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Billy Corgan hopes to make wrestling a smashing success

January 12, 2012|By Scott Bolohan, For RedEye

Billy Corgan's career has been full of drama. As Smashing Pumpkins frontman, he's endured unexpected twists and turns and accusations of back-stabbing.

That's just how he wants it in his newest venture.

In November—Black Friday, fittingly--Corgan launched Resistance Pro, an indie wrestling league based in his hometown of Chicago. Friday night, the league's first heavyweight champion will be crowned at Excalibur.

Corgan and sports might seem like an odd fit, but it's not. He's a die-hard Cubs fan (and Ryne Sandberg supporter) and played sports throughout his childhood.

"I was a total jock and would have preferred to be an athlete than a musician," said Corgan, 44.

Corgan's wrestling interest was born in the '70s and '80s thanks to TV's "Bob Luce Wrestling." During his "goth teens," as he called them, his interest faded before he rediscovered wrestling during the late '90s. That's when he met many wrestlers and became interested in the business side of the sport. The result is Resistance Pro.

He said the marriage of music and wrestling was natural.

"There's a certain affinity wrestlers and musicians have because the lifestyle is really, really similar-- the audience focus, personality-driven, and creating some drama about what's going to happen," Corgan said.

Although the WWE is seeing a resurgence in popularity nationwide, Corgan said there's a wide gap between indie wrestling and the professional scene, a void he hopes to fill with Resistance.

"It's some of the old values system but updated, which is pretty similar to what I've done with my band," he said. "I took classic rock values and updated them to a different generation. That's kind of our approach. We want to have a lot of fun with it, to kind of bring back a little bit more whimsical spirit."

Ultimately, Corgan said with a TV deal--a reality show is in the works--he sees Resistance regularly drawing 2,500 people on a Saturday afternoon, comparing it to the circus or a Wolves game.

Another of his goals with Resistance is to feature female wrestlers in a new light, as the Pumpkins did with bassist D'Arcy Wretzky. She was disrespected as a woman in rock, Corgan said, so he's sensitive to the way women are seen in a male-dominated form of entertainment.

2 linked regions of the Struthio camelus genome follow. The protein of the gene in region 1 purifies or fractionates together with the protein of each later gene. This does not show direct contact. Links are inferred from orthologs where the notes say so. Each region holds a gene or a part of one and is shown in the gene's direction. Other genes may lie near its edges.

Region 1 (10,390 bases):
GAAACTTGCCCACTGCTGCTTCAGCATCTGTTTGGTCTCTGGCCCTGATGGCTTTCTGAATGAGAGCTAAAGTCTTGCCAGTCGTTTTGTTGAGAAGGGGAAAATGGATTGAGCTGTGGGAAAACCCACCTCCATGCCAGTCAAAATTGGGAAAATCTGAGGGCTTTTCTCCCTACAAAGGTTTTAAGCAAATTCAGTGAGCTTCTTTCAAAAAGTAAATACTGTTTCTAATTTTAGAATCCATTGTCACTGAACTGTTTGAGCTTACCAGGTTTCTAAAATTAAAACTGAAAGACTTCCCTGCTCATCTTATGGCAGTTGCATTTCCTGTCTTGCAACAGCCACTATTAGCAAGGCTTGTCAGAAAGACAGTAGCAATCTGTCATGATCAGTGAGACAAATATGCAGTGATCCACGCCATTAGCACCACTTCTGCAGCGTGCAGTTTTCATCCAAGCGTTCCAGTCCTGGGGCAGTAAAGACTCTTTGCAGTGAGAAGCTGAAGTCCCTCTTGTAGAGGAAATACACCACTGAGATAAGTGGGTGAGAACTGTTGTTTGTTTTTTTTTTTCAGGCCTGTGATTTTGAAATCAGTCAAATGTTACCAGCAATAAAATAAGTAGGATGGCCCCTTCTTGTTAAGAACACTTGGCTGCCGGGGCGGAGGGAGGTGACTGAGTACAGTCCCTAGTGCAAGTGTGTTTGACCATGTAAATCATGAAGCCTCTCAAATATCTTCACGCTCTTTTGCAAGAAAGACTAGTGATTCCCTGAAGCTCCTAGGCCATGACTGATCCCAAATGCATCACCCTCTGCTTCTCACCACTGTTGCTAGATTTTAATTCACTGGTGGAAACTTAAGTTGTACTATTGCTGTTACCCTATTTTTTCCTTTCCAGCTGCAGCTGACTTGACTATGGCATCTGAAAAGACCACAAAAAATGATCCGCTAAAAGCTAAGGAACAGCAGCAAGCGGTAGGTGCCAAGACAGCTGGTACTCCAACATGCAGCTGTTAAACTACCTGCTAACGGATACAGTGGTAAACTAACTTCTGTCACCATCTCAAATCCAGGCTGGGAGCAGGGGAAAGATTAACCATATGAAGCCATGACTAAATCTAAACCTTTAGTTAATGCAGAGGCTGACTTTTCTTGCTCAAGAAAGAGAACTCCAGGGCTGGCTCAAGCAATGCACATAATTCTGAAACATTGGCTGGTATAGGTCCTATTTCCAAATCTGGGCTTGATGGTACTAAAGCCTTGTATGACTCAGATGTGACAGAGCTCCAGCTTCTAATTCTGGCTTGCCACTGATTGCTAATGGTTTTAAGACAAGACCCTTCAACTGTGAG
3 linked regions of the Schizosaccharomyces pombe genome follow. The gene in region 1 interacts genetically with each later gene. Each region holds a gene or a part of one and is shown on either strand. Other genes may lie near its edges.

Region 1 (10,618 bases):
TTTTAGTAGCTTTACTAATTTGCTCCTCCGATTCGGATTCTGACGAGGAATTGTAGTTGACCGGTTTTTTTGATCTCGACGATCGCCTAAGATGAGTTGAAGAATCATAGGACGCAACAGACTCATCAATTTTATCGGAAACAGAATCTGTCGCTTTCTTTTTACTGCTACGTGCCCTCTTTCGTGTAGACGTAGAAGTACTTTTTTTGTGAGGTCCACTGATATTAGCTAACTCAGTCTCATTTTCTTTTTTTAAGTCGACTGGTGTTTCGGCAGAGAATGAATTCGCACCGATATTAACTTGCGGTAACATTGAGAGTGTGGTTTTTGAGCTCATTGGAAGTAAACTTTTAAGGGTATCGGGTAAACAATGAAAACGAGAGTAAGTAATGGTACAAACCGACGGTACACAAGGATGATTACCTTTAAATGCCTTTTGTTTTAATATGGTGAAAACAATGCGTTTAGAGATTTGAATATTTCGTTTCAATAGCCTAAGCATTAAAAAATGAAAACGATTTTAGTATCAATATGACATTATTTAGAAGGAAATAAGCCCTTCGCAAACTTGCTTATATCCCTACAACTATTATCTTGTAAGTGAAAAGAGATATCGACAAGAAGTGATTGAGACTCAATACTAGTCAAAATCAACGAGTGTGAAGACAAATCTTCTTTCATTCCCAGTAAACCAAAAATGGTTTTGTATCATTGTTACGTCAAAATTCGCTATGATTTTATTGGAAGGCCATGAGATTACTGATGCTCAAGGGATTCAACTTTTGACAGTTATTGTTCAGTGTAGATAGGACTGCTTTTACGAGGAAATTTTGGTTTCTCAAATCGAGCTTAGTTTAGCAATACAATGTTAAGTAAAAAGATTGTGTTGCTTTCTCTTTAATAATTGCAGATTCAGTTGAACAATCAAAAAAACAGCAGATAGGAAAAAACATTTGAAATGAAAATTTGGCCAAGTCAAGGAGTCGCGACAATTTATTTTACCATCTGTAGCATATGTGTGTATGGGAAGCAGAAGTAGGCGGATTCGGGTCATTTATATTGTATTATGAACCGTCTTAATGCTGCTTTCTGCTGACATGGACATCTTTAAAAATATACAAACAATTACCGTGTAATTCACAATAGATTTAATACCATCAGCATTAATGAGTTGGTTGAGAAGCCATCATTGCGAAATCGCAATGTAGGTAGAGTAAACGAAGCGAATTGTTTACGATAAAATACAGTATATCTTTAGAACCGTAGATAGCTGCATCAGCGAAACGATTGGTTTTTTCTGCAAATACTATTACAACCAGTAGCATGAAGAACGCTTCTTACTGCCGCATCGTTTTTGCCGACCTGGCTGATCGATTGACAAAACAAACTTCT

"(Female wrestlers) are athletes, they're dedicated, they're just as interested in kicking ass as the guys," he said. "Maybe they have a different set of storylines, but we want to get them out of the typical storylines they're put in, which are ultimately misogynistic."

During the inaugural Resistance match, Chicago's Melanie Cruise was crowned women's champion. Cruise said she's worked hard to be taken seriously as a female wrestler, insisting she be trained the same way as her male counterparts. She said Corgan's effort to distance women from the "Barbie doll" stereotype is appreciated.

"I want people to see girls can wrestle old-school just like the guys do," Cruise said. "When we travel to places like Arizona and Florida, they are baffled by the way we wrestle. All the girl matches there are comedy. But the Chicago girls are old-school.

"But it's still entertaining and still the boobs and the ass."

Wresting has been a part of Cruise's life since high school, when she would watch her friends wrestle. She attended Western Illinois University on a track and field scholarship for two years, then quit, and her first day back in Chicago she started wrestling.

Cruise has been wrestling for five years now and dreams of being in the WWE.

"I love being another character," she said. "When you walk through the curtains, everything is left at the curtains. It's a totally different world."

And Corgan said he wants to keep his wrestlers a part of that world. He has become friends with former WWE star Chris Nowinski, who was forced to retire because of concussions he's suffered. Nowinski joined the Sports Legacy Institute and has been a leading proponent of concussion awareness. Resistance is the first wrestling league to comply with the SLI's concussion guidelines and has doctors on-site to check wrestlers for concussions before and after matches.

"When you see what's going on with [the NHL's] Sidney Crosby, it just breaks your heart because you wonder if those issues could have been prevented with the right care," Corgan said. "From the data standpoint and the stories I'm hearing, it's going to be a huge issue, like capital H-U-G-E issue."

Corgan doesn't deny his musical pedigree might draw fans to his wrestling league, but he's careful not to lean too heavily on his music.

"If they come to one show and they don't like it, they're not going to keep coming because they're a fan of the Pumpkins," Corgan said. "If I have to cheat the numbers by doing my music stuff, that's really disingenuous and doesn't really build the business."

Corgan said it's the storylines—which he is writing himself—that will keep fans coming back. But don't expect to see him in the ring anytime soon.

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